Open Access Policy Deposits (623)
Towards a systems view of IBS
© 2015 Nature Publishing Group, a division of Macmillan Publishers Limited. All Rights Reserved. Despite an extensive body of reported information about peripheral and central mechanisms involved in the pathophysiology of IBS symptoms, no comprehensive disease model has emerged that would guide the development of novel, effective therapies. In this Review, we will first describe novel insights into some key components of brain–gut interactions, starting with the emerging findings of distinct functional and structural brain signatures of IBS. We will then point out emerging correlations between these brain networks and genomic, gastrointestinal, immune and gut-microbiome-related parameters. We will incorporate this new information, as well as the reported extensive literature on various peripheral mechanisms, into a systems-based disease model of IBS, and discuss the implications of such a model for improved understanding of the disorder, and for the development of more-effective treatment approaches in the future.
Poseidon: Mitigating Interest Flooding DDoS Attacks in Named Data Networking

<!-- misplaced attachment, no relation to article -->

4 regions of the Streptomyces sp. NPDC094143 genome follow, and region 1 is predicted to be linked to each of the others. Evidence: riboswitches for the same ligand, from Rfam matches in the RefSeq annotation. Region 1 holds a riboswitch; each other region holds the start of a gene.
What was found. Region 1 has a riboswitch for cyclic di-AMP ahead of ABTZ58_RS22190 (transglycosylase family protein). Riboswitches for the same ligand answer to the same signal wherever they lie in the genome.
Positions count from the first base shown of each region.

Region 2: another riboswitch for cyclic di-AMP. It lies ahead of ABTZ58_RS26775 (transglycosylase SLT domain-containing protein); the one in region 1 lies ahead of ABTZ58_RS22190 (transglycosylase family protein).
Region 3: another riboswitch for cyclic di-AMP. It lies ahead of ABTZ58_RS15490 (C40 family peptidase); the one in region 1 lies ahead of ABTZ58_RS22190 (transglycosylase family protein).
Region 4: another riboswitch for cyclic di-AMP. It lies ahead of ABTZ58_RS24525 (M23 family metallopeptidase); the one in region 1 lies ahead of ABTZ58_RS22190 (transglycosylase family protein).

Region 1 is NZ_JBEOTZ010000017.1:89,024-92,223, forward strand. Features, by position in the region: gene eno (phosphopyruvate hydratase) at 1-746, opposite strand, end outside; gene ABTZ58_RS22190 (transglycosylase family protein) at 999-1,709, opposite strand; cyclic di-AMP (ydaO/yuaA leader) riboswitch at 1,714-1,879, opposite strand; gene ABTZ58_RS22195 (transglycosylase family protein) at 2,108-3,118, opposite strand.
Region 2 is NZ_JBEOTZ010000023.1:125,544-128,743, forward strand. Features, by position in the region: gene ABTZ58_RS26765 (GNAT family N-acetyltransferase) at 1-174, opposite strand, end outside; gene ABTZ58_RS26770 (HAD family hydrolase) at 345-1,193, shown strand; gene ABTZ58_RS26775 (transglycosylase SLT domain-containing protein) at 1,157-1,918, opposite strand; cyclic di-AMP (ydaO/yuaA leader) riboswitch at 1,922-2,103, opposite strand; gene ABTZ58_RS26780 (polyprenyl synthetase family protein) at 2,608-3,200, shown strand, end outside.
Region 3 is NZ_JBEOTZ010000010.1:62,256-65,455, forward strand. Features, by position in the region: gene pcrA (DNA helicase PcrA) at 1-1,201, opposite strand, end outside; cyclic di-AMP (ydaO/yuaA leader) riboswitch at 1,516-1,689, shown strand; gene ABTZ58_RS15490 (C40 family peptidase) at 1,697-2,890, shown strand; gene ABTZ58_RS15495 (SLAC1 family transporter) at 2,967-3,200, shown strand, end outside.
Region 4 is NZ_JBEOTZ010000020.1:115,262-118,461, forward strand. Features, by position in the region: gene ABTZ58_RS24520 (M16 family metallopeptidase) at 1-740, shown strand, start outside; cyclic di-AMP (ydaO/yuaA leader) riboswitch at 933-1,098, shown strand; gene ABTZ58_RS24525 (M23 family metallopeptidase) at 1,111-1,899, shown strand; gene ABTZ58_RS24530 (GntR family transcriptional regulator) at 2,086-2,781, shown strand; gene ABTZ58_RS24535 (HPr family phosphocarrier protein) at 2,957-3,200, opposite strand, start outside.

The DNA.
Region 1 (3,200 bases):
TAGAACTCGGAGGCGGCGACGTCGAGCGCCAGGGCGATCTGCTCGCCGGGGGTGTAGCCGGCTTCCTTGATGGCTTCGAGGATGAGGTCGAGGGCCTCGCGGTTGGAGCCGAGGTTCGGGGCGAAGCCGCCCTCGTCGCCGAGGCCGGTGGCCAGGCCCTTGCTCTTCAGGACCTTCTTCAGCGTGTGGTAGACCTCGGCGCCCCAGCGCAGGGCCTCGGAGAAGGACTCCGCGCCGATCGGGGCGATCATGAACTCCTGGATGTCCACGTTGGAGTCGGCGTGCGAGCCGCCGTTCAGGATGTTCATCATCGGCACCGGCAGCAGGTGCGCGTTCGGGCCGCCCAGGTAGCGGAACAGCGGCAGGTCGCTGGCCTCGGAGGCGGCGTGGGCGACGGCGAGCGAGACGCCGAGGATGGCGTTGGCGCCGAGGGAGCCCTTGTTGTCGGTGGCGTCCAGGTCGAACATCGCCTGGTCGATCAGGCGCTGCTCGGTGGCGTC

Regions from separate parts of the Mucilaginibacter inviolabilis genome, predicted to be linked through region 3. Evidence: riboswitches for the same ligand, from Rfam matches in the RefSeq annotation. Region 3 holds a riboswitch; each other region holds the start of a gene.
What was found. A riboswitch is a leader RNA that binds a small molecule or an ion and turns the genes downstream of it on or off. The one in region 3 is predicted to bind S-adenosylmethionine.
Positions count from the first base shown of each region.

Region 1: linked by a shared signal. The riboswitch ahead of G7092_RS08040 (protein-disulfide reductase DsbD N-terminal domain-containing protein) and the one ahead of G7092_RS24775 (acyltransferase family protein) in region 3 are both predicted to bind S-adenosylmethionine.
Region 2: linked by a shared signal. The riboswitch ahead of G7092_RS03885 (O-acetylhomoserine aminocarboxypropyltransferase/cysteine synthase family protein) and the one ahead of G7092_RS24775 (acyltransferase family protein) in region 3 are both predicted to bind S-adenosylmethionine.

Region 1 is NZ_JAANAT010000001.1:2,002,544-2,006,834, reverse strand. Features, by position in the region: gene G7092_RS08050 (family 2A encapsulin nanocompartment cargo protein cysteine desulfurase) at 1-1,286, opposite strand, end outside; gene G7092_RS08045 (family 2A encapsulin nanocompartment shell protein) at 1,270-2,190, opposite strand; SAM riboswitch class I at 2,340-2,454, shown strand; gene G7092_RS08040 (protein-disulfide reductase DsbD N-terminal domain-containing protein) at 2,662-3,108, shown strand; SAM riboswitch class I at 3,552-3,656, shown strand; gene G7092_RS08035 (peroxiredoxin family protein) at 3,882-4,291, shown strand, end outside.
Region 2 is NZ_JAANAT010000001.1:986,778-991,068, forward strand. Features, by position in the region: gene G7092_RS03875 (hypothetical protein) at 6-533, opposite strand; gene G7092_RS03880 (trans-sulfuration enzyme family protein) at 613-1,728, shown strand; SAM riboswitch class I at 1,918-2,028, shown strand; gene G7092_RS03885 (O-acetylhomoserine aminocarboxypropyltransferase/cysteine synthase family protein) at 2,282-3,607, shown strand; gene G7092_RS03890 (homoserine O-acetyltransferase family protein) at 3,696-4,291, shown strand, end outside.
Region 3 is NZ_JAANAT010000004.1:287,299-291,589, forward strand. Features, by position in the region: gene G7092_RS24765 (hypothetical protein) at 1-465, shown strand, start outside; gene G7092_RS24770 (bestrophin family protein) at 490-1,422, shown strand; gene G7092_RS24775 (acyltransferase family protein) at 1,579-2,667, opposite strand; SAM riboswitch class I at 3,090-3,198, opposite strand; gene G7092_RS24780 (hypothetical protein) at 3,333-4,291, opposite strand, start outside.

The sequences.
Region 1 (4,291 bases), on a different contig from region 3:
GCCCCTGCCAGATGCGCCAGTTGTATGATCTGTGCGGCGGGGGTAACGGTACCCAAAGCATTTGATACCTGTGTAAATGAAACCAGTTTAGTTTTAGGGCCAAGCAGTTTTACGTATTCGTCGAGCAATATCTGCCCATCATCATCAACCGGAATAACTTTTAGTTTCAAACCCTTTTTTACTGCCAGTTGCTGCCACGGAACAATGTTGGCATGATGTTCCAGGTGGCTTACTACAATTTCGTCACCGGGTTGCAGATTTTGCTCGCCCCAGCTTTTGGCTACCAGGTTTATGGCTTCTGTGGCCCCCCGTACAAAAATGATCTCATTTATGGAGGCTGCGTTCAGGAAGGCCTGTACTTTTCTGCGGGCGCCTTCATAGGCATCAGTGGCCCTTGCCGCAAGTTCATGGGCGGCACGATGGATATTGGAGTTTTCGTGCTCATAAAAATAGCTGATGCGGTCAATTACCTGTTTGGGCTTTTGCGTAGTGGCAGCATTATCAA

Content-Centric Networking (CCN) is an emerging networking paradigm being considered as a possible replacement for the current IP-based host-centric Internet infrastructure. CCN focuses on content distribution, which is arguably not well served by IP. Named-Data Networking (NDN) is an example of CCN. NDN is also an active research project under the NSF Future Internet Architectures (FIA) program. FIA emphasizes security and privacy from the outset and by design. To be a viable Internet architecture, NDN must be resilient against current and emerging threats. This paper focuses on distributed denial-of-service (DDoS) attacks; in particular we address interest flooding, an attack that exploits key architectural features of NDN. We show that an adversary with limited resources can implement such attack, having a significant impact on network performance. We then introduce Poseidon: a framework for detecting and mitigating interest flooding attacks. Finally, we report on results of extensive simulations assessing proposed countermeasure. © 2013 IEEE.